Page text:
Malaysian businesses are the least engaged in these products.
According to East & Partners, Asia is full of Small and Medium Sized trading businesses and while the use of Spot FX is increasingly universal, engagement with hedging products such as FX Options and Forward FX is currently less widespread.
East & Partners has just completed the first Asian Small Business FX Markets review, interviewing 1,400 businesses across four jurisdictions: Hong Kong, Malaysia, Singapore and the Philippines.
Here's more from East & Partners:
The program focuses on two critical smaller business segments: Micro businesses turning over between US$1-5 million each year and Small and Medium Sized (SME) enterprises with annual revenues of US$5-20 million. These two segments represent by far the largest proportion of all business enterprises in the region.
The research shows that while 100 percent of the businesses are using Spot FX products, only one fifth (19.4 percent) are using FX Options and 21.0 percent Forward FX. The average product cross sell ratio was 1.4, meaning that the average Micro or SME business in Asia is engaging with 1.4 FX products.
In terms of product penetration, businesses in Singapore and Hong Kong tended to be more engaged with these products.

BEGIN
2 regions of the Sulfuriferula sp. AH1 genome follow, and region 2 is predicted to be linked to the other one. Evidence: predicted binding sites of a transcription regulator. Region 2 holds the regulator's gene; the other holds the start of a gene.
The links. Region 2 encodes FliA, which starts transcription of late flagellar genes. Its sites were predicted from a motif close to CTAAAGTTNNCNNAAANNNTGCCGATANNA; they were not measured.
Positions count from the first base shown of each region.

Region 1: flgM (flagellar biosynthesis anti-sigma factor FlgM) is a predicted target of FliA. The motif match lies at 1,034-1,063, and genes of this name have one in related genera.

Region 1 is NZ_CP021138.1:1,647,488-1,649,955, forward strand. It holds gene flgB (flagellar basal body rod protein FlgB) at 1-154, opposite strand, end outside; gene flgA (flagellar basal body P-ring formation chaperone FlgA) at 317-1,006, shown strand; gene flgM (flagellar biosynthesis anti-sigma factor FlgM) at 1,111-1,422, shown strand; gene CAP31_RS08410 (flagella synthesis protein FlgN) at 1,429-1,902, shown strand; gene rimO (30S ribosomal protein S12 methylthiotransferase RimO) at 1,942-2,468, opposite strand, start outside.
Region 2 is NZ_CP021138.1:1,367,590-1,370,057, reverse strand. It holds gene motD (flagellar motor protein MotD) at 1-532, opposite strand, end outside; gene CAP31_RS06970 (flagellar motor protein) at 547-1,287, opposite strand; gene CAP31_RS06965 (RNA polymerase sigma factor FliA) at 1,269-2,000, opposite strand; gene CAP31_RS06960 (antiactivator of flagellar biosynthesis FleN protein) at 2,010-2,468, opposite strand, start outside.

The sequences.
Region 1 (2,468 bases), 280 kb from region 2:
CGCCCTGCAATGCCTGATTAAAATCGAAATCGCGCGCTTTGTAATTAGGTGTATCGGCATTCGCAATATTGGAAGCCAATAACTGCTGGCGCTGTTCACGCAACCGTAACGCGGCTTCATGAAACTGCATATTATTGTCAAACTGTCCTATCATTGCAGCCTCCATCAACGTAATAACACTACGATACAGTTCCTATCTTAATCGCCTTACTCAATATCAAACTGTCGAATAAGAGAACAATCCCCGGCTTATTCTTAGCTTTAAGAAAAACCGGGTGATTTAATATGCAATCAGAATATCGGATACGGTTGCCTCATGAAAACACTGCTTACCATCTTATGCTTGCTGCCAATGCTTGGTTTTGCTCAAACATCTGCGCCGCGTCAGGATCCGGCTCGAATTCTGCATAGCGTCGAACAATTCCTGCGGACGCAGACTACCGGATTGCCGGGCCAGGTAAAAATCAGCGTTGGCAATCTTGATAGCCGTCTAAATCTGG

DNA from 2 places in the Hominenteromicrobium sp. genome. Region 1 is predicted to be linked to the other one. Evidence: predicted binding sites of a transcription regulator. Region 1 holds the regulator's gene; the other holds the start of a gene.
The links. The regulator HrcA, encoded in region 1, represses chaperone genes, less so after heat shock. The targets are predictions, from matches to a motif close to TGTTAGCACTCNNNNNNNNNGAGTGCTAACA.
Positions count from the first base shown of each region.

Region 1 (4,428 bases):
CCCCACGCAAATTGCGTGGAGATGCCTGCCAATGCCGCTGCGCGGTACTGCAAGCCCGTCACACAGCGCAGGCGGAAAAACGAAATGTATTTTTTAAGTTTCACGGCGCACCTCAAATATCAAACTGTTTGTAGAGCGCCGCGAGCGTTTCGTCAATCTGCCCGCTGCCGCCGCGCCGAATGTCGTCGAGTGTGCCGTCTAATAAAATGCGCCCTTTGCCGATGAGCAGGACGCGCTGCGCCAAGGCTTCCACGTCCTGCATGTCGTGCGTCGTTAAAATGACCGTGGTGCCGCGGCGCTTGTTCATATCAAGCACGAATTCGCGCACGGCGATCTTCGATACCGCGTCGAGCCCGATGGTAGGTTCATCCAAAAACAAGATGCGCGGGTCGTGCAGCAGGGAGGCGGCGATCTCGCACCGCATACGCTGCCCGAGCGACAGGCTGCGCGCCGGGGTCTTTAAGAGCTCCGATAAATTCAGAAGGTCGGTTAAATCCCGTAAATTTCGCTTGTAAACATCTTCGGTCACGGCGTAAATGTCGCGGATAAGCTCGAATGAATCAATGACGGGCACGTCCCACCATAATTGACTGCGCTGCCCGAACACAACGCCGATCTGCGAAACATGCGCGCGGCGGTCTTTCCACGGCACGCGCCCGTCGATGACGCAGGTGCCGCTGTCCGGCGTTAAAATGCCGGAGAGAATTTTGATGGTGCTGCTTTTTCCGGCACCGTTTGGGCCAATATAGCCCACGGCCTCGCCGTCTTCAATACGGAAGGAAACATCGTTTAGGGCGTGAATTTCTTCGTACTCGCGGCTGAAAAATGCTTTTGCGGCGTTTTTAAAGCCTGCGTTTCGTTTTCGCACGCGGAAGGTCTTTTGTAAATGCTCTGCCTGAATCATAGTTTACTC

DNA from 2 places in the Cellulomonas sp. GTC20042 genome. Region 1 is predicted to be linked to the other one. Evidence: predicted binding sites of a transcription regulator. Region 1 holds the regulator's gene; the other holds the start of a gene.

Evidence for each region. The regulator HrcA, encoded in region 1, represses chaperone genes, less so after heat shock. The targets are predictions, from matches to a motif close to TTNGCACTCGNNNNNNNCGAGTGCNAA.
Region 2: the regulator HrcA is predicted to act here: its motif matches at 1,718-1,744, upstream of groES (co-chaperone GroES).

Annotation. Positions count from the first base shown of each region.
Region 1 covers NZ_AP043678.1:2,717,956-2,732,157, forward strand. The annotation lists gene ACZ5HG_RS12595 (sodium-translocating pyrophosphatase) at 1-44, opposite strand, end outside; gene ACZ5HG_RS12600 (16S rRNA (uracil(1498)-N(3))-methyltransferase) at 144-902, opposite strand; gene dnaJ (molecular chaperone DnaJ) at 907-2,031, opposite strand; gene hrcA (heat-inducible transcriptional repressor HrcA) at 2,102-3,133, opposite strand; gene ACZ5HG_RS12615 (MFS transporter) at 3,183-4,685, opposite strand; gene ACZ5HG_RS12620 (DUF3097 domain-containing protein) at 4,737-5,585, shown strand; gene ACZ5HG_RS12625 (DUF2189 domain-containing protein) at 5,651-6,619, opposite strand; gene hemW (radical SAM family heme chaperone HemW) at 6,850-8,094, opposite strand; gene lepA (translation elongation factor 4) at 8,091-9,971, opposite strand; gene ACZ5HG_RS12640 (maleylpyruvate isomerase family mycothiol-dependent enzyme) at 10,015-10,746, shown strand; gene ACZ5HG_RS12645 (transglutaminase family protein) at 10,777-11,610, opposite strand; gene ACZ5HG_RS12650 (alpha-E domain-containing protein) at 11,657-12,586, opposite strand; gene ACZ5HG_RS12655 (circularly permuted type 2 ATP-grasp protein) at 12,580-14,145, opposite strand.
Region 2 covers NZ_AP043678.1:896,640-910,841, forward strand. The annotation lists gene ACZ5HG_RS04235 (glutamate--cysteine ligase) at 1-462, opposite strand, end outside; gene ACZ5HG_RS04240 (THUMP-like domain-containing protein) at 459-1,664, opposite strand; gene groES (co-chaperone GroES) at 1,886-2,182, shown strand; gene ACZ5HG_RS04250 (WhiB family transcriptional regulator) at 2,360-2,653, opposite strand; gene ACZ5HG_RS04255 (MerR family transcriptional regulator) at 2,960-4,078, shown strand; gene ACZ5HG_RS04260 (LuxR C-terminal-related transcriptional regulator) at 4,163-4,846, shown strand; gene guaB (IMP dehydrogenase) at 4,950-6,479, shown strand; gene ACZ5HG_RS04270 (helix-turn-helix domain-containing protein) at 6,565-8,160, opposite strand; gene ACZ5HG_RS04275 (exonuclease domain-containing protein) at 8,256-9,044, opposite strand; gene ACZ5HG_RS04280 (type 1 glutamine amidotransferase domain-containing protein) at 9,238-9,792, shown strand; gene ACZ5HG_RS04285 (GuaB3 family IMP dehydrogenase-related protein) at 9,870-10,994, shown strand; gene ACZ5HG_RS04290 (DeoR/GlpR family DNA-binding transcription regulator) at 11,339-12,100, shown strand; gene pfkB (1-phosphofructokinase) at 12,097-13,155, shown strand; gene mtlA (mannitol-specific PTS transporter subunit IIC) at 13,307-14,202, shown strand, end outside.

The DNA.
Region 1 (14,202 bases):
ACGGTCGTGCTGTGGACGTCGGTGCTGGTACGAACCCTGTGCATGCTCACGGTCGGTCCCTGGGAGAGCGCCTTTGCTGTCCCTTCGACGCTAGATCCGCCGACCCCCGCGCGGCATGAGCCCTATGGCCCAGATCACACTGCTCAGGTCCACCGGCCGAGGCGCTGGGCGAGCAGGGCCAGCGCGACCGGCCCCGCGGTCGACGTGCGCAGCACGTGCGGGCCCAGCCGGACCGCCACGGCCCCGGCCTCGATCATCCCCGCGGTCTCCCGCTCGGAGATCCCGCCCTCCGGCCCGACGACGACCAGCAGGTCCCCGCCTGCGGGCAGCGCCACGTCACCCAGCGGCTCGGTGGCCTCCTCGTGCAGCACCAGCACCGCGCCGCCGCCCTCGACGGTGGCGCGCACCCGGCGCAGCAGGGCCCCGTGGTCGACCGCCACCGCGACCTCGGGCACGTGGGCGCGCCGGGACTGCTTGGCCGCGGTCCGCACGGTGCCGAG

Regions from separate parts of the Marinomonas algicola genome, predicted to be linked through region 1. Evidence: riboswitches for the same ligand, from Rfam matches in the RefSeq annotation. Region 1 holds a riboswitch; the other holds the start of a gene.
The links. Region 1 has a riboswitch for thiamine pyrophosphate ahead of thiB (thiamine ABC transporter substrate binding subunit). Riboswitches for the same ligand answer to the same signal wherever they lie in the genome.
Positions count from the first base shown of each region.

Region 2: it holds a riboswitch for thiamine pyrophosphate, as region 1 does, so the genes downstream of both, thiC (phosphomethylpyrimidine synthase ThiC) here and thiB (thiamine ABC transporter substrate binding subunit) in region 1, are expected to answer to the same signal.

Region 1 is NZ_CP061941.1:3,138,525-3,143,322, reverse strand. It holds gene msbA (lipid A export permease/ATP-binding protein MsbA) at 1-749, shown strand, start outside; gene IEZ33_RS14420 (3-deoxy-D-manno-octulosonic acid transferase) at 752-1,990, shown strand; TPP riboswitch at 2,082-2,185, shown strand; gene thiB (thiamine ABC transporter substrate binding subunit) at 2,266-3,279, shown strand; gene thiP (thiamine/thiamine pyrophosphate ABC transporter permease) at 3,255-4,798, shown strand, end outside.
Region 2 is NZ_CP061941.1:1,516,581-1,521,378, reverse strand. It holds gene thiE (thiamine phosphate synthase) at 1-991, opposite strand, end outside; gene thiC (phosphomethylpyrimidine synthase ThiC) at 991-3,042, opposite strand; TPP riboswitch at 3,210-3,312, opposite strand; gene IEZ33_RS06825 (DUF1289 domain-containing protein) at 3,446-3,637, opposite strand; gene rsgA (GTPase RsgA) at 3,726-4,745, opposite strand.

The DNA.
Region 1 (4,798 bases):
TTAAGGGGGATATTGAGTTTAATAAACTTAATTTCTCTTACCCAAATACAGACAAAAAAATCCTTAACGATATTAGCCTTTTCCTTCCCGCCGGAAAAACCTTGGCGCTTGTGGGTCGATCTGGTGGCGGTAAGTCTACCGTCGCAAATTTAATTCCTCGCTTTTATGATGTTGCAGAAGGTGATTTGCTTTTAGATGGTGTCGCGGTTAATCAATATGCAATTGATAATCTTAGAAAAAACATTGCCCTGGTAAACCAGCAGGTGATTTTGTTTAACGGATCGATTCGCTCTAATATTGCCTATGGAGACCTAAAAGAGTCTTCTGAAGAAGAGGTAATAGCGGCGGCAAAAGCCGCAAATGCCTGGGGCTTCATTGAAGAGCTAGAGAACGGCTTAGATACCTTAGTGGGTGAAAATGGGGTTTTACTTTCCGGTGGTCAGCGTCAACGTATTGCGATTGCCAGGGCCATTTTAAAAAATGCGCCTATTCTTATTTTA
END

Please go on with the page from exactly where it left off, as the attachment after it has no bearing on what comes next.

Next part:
Singapore, for example, accounts for 30.3 percent of Forward FX product penetration of the four jurisdictions, and 30.9 percent of FX Options trading.
Malaysian businesses are the least engaged, with penetration of around 18.0 percent for both products, although the report also delivers evidence that some Malaysian businesses are using Singapore as their FX hub.
The report also looks at the market share of the major providers, and while there are several global banks which are prominent across all four markets, each market has a number of local players taking significant market share.
Boutique providers AMEX and Western Union have a presence across the region and while their market shares are both in the single digits their customer satisfaction levels are high, even though their Mind Share – the number of businesses which recall them first in association with FX products – is still at a low base.
Also of interest is the performance of Australia’s ANZ, which is five years into its “Pan Asian” strategy and is building regional business both organically, and off the back of its 2009 purchase of some RBS assets.
Although not strongly focussed on these small business segments and whilst ANZ has a patchy market share performance in Spot FX across the four markets, it does have a much stronger foothold in both FX Options and Forward FX on a regional basis.
Not only is its market share in these products encouraging, but it enjoys market leading wallet share. This means that customers doing their FX Options and Forwards trading with ANZ are spreading their wallets much less than customers of other risk solutions providers.
East’s first ABFX report will function as something of a benchmark going forward. The next interview round of the program is scheduled for early 2014, and market trends and momentum will become apparent as the research continues to cycle every six months.
Already, the inaugural report has provided some interesting areas to monitor as the program continues.
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